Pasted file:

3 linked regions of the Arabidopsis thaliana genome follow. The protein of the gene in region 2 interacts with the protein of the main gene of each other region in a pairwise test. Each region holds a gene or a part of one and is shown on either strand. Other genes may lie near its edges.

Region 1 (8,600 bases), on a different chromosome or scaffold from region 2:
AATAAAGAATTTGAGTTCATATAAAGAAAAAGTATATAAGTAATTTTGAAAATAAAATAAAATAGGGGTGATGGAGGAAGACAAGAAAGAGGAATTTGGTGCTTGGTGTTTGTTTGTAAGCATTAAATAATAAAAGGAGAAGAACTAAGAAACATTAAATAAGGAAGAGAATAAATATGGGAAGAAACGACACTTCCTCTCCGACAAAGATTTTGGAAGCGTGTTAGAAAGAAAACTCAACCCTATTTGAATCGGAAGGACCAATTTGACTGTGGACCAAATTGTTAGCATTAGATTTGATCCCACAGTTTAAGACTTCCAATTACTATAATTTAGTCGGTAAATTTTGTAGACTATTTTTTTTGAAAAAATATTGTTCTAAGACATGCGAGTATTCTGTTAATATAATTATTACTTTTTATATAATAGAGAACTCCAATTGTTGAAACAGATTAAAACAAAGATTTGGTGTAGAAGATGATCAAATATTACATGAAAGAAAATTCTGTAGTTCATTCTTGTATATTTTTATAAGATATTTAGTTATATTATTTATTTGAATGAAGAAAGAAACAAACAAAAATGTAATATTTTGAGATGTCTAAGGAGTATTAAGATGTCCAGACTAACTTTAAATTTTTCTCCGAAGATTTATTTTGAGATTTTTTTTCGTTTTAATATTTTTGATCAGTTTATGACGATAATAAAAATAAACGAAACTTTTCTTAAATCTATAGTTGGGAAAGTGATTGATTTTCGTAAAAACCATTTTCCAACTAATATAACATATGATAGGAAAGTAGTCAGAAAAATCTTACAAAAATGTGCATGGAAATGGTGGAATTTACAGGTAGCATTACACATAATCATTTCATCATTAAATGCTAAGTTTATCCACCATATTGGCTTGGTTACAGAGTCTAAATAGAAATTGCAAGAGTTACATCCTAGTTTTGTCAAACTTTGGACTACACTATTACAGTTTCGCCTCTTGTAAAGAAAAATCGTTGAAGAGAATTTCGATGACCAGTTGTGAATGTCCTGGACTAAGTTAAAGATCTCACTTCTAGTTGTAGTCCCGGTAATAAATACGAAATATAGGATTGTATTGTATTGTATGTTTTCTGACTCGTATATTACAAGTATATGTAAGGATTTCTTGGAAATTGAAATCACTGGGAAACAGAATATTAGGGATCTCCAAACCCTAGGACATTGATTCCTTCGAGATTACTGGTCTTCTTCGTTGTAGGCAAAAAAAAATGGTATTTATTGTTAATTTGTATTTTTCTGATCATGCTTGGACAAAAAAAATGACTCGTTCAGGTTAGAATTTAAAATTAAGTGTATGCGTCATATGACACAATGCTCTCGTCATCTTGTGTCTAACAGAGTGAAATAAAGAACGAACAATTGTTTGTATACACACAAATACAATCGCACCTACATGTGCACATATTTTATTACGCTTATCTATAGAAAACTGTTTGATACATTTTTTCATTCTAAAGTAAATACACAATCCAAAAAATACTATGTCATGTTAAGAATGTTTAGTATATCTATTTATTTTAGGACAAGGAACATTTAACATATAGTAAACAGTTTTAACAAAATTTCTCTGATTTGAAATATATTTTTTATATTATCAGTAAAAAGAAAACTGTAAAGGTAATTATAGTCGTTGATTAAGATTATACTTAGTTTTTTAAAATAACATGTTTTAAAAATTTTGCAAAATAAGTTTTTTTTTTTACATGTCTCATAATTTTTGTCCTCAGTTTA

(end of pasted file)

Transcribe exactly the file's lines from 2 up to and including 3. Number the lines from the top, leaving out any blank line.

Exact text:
Region 1 (8,600 bases), on a different chromosome or scaffold from region 2:
AATAAAGAATTTGAGTTCATATAAAGAAAAAGTATATAAGTAATTTTGAAAATAAAATAAAATAGGGGTGATGGAGGAAGACAAGAAAGAGGAATTTGGTGCTTGGTGTTTGTTTGTAAGCATTAAATAATAAAAGGAGAAGAACTAAGAAACATTAAATAAGGAAGAGAATAAATATGGGAAGAAACGACACTTCCTCTCCGACAAAGATTTTGGAAGCGTGTTAGAAAGAAAACTCAACCCTATTTGAATCGGAAGGACCAATTTGACTGTGGACCAAATTGTTAGCATTAGATTTGATCCCACAGTTTAAGACTTCCAATTACTATAATTTAGTCGGTAAATTTTGTAGACTATTTTTTTTGAAAAAATATTGTTCTAAGACATGCGAGTATTCTGTTAATATAATTATTACTTTTTATATAATAGAGAACTCCAATTGTTGAAACAGATTAAAACAAAGATTTGGTGTAGAAGATGATCAAATATTACATGAAAGAAAATTCTGTAGTTCATTCTTGTATATTTTTATAAGATATTTAGTTATATTATTTATTTGAATGAAGAAAGAAACAAACAAAAATGTAATATTTTGAGATGTCTAAGGAGTATTAAGATGTCCAGACTAACTTTAAATTTTTCTCCGAAGATTTATTTTGAGATTTTTTTTCGTTTTAATATTTTTGATCAGTTTATGACGATAATAAAAATAAACGAAACTTTTCTTAAATCTATAGTTGGGAAAGTGATTGATTTTCGTAAAAACCATTTTCCAACTAATATAACATATGATAGGAAAGTAGTCAGAAAAATCTTACAAAAATGTGCATGGAAATGGTGGAATTTACAGGTAGCATTACACATAATCATTTCATCATTAAATGCTAAGTTTATCCACCATATTGGCTTGGTTACAGAGTCTAAATAGAAATTGCAAGAGTTACATCCTAGTTTTGTCAAACTTTGGACTACACTATTACAGTTTCGCCTCTTGTAAAGAAAAATCGTTGAAGAGAATTTCGATGACCAGTTGTGAATGTCCTGGACTAAGTTAAAGATCTCACTTCTAGTTGTAGTCCCGGTAATAAATACGAAATATAGGATTGTATTGTATTGTATGTTTTCTGACTCGTATATTACAAGTATATGTAAGGATTTCTTGGAAATTGAAATCACTGGGAAACAGAATATTAGGGATCTCCAAACCCTAGGACATTGATTCCTTCGAGATTACTGGTCTTCTTCGTTGTAGGCAAAAAAAAATGGTATTTATTGTTAATTTGTATTTTTCTGATCATGCTTGGACAAAAAAAATGACTCGTTCAGGTTAGAATTTAAAATTAAGTGTATGCGTCATATGACACAATGCTCTCGTCATCTTGTGTCTAACAGAGTGAAATAAAGAACGAACAATTGTTTGTATACACACAAATACAATCGCACCTACATGTGCACATATTTTATTACGCTTATCTATAGAAAACTGTTTGATACATTTTTTCATTCTAAAGTAAATACACAATCCAAAAAATACTATGTCATGTTAAGAATGTTTAGTATATCTATTTATTTTAGGACAAGGAACATTTAACATATAGTAAACAGTTTTAACAAAATTTCTCTGATTTGAAATATATTTTTTATATTATCAGTAAAAAGAAAACTGTAAAGGTAATTATAGTCGTTGATTAAGATTATACTTAGTTTTTTAAAATAACATGTTTTAAAAATTTTGCAAAATAAGTTTTTTTTTTTACATGTCTCATAATTTTTGTCCTCAGTTTA